2 min

Tags in this article

, ,

Sophos researchers have found 22 apps with over 2 million downloads from the Google Play Store that contain a backdoor. The back door allowed attackers to download files to the phone from their own server. That’s what Ars Technica reports.

These include Sparkle Flashlight. This is a flashlight app with over a million downloads that has been on Play Store since 2016 or 2017. Somewhere around March this year these and two others were updated to add the secret downloader. The other apps were available after June and included the downloader from the start.

The apps were removed from Play Store at the end of November. By then, they were used to click endlessly on fraudulent advertisements. Sophos now calls the family of apps Andr/Clickr-ad. The apps start automatically and keep running after the user forced them to stop. These functions ensured that large amounts of bandwidth were used and batteries were discharged more quickly.

“The app generates fraudulent requests that cost advertising networks significant revenue as a result of the fake clicks,” said the researchers. In addition, the devices are fully managed by the C2 server and it is possible to install malicious modules if the server gives instructions to do so.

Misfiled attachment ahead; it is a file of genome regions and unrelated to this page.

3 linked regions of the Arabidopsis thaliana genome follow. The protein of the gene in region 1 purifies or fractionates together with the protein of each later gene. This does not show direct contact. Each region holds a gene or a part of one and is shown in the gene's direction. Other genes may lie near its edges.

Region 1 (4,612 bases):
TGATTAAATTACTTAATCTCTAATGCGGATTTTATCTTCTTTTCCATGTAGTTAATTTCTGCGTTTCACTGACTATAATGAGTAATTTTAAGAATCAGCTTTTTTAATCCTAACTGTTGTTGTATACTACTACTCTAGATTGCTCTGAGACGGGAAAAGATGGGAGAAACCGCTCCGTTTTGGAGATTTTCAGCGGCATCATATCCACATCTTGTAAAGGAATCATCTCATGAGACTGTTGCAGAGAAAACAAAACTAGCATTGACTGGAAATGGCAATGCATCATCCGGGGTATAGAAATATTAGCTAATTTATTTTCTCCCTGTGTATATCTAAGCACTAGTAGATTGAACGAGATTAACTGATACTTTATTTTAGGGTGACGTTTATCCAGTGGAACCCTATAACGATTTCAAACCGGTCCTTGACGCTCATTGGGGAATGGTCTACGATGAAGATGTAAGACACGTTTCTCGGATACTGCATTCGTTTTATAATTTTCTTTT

The apps worked by reporting to a domain owned by an attacker: mobbt.com. The infected phones downloaded modules for advertising fraud and received specific commands every 80 seconds. The modules ensured that the phones clicked on a large number of links where fraudulent apps were hosted. To prevent users from suspecting that their phones were infected, the ads were displayed in a window that was 0 pixels high and 0 pixels wide.

To give advertisers the idea that the clicks came from a large number of real users, Andr/Clickr-ad manipulated user-agent strings to pretend to be a large number of different apps running on many different phones, including iPhones. Many of the rogue apps were created by developers who also had titles on the iOS App Store. Sophos saw that it seemed as if the clicks came from iPhones 5 to 8 Plus and from 249 different models from 33 manufacturers of Android phones.

This had several purposes. For example, it is possible that the iPhone labels made scammers earn more money, as some advertisers pay more if their ads are seen by iPhone users. In addition, the false labels gave the impression that a much larger number of devices clicked on the advertisements.

Automatically on

Andr/Clickr apps were programmed to run automatically when an infected phone was restarted. If a user closed an app with force close, the app was restarted three minutes later by a built-in sync adapter. The apps checked for new advertising commands every 80 seconds, and checked for new module downloads every 10 minutes.

This news article was automatically translated from Dutch to give Techzine.eu a head start. All news articles after September 1, 2019 are written in native English and NOT translated. All our background stories are written in native English as well. For more information read our launch article.